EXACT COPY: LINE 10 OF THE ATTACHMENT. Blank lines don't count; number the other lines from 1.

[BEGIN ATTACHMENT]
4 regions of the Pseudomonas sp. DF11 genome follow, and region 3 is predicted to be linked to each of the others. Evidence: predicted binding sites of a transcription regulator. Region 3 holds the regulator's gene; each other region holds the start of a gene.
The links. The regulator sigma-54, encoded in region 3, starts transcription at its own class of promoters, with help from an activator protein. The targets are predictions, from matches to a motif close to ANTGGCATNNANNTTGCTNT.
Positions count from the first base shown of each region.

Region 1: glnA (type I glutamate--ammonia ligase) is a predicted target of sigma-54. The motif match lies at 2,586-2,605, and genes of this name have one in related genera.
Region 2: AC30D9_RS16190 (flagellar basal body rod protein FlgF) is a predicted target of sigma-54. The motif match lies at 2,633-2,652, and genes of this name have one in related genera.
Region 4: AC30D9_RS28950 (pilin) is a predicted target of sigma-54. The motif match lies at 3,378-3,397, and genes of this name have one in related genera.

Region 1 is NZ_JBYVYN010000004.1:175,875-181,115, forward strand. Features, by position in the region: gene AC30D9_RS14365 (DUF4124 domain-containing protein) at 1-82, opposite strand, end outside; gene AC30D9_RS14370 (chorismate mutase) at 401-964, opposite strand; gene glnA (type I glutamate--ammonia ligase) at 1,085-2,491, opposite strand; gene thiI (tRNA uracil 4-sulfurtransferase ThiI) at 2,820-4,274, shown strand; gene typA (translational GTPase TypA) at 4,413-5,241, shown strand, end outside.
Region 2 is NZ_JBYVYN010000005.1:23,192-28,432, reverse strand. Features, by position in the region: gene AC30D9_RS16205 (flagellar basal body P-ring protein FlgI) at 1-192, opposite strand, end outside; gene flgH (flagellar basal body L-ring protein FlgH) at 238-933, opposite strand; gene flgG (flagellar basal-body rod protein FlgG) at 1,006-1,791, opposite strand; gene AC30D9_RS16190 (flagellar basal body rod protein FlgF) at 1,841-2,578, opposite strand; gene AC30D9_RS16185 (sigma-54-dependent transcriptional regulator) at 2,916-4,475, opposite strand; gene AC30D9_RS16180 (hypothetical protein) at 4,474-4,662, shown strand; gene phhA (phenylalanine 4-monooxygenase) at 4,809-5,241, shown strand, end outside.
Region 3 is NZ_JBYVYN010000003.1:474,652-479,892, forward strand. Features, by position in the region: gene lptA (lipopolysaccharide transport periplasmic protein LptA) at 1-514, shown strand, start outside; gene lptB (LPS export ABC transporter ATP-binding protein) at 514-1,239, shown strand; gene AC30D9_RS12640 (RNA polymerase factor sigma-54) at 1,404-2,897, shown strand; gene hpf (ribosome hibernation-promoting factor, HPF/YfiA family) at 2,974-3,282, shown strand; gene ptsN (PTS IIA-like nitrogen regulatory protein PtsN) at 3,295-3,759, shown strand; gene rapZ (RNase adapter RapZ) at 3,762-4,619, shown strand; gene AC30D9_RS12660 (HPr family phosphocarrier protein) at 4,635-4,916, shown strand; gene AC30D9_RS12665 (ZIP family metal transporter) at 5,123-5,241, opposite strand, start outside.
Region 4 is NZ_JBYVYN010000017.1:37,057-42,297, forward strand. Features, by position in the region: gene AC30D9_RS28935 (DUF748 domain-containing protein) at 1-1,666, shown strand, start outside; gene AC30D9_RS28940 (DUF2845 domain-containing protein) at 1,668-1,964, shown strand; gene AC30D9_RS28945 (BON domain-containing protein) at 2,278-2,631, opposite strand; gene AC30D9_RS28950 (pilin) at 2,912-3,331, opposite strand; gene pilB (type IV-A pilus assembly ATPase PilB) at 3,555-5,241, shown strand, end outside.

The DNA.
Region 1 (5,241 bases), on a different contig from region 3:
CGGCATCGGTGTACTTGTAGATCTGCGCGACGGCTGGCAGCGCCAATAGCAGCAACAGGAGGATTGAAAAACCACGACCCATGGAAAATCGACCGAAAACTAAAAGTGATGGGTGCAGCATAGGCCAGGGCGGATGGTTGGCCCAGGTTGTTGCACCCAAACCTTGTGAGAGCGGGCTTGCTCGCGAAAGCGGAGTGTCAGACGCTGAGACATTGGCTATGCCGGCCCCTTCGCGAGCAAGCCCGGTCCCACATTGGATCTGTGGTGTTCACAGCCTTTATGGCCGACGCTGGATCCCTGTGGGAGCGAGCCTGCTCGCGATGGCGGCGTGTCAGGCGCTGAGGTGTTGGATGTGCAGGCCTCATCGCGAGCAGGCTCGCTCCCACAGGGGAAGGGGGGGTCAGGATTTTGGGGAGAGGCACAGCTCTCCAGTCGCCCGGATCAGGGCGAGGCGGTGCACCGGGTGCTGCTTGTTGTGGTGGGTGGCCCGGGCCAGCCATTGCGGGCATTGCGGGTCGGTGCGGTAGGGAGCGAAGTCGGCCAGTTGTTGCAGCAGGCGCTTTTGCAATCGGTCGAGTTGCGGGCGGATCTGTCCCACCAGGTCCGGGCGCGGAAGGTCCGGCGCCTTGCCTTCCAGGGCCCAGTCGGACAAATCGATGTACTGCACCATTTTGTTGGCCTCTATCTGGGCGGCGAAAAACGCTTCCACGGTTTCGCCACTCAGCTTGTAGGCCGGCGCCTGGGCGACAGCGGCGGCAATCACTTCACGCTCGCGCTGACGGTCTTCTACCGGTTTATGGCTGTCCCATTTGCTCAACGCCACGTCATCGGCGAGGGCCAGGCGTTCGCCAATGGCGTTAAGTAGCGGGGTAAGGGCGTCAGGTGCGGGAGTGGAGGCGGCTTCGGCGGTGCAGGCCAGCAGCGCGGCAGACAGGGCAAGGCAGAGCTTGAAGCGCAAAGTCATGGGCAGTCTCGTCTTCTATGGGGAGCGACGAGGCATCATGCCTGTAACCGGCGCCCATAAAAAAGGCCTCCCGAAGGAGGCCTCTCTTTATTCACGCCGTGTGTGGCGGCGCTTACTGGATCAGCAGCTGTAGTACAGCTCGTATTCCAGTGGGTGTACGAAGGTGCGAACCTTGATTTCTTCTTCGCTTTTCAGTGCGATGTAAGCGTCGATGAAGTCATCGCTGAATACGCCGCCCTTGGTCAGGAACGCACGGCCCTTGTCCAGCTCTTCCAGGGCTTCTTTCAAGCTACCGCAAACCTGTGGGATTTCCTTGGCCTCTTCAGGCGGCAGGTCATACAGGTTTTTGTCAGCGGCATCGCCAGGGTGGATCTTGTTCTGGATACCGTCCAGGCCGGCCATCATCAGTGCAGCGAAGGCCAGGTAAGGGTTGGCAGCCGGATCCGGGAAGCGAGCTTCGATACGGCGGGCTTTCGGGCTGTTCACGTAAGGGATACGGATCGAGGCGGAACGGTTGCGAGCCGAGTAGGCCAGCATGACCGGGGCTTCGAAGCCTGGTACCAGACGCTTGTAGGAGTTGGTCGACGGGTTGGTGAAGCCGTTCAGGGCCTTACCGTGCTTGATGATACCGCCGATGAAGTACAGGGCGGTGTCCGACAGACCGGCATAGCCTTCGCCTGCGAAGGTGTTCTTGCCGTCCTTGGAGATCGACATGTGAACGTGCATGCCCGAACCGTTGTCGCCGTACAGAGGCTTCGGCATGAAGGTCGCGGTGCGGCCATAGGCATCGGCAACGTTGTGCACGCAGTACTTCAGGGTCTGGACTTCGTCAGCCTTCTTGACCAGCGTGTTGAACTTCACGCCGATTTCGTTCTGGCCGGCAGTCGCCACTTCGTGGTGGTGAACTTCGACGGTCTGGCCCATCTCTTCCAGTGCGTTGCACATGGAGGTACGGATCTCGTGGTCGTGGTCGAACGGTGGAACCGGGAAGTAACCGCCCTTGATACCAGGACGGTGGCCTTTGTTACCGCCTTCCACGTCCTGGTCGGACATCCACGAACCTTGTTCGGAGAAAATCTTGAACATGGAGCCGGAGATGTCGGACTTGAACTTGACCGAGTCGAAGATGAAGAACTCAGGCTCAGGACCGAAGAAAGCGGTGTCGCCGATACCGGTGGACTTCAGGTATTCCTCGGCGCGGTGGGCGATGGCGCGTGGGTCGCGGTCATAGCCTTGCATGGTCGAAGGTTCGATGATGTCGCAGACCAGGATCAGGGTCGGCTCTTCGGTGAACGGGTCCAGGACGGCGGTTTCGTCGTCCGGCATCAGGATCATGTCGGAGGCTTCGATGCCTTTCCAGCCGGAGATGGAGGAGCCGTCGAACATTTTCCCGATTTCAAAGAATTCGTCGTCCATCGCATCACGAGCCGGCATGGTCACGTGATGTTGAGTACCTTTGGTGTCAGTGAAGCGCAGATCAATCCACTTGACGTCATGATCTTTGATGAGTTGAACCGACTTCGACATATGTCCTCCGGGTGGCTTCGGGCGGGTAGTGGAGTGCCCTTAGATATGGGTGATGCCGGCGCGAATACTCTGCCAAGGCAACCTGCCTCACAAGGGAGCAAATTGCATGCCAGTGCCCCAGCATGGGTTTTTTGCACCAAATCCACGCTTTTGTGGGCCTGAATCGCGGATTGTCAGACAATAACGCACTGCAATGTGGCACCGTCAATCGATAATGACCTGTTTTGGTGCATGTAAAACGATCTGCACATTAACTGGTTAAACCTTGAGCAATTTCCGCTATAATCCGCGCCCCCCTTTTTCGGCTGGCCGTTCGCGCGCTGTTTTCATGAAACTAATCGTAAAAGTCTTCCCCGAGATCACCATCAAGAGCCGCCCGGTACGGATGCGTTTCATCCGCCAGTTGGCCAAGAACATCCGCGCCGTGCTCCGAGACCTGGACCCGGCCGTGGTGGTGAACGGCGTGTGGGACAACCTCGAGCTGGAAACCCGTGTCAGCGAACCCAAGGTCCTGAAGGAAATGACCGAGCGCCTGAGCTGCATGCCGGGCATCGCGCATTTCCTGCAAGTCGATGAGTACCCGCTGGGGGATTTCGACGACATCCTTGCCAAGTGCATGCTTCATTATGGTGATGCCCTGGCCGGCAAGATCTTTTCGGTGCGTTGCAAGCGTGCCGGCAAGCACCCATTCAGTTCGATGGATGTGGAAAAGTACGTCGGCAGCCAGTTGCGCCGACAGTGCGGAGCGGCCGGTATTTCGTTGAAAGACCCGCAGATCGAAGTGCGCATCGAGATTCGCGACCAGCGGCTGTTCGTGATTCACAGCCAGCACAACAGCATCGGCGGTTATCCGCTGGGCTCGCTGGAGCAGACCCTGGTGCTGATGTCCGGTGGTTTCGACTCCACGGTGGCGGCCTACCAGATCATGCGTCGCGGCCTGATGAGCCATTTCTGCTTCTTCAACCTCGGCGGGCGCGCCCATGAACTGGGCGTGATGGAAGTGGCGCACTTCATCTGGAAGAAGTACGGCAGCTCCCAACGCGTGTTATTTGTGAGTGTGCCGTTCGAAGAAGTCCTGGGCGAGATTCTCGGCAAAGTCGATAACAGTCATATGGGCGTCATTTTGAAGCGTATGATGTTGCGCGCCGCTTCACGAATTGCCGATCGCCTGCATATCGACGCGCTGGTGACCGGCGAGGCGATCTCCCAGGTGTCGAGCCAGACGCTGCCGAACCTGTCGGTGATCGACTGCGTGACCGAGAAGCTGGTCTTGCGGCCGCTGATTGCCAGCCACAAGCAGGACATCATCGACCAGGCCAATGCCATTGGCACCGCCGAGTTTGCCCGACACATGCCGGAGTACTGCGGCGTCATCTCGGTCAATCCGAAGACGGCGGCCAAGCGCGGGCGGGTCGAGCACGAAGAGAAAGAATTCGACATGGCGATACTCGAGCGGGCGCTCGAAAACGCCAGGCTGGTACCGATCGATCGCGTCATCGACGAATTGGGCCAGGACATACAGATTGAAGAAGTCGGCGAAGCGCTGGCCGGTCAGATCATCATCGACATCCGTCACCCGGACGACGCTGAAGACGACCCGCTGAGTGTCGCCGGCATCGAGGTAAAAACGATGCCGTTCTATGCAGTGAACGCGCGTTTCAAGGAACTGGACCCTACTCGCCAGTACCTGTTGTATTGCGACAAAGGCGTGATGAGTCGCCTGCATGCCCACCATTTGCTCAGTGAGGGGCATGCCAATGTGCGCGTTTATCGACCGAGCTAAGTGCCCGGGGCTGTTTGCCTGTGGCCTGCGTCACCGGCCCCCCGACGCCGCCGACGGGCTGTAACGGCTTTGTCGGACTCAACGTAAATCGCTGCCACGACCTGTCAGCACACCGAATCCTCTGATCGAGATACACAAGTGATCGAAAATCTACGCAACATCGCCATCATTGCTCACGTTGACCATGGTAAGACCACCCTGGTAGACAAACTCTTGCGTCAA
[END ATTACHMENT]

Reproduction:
Region 4 is NZ_JBYVYN010000017.1:37,057-42,297, forward strand. Features, by position in the region: gene AC30D9_RS28935 (DUF748 domain-containing protein) at 1-1,666, shown strand, start outside; gene AC30D9_RS28940 (DUF2845 domain-containing protein) at 1,668-1,964, shown strand; gene AC30D9_RS28945 (BON domain-containing protein) at 2,278-2,631, opposite strand; gene AC30D9_RS28950 (pilin) at 2,912-3,331, opposite strand; gene pilB (type IV-A pilus assembly ATPase PilB) at 3,555-5,241, shown strand, end outside.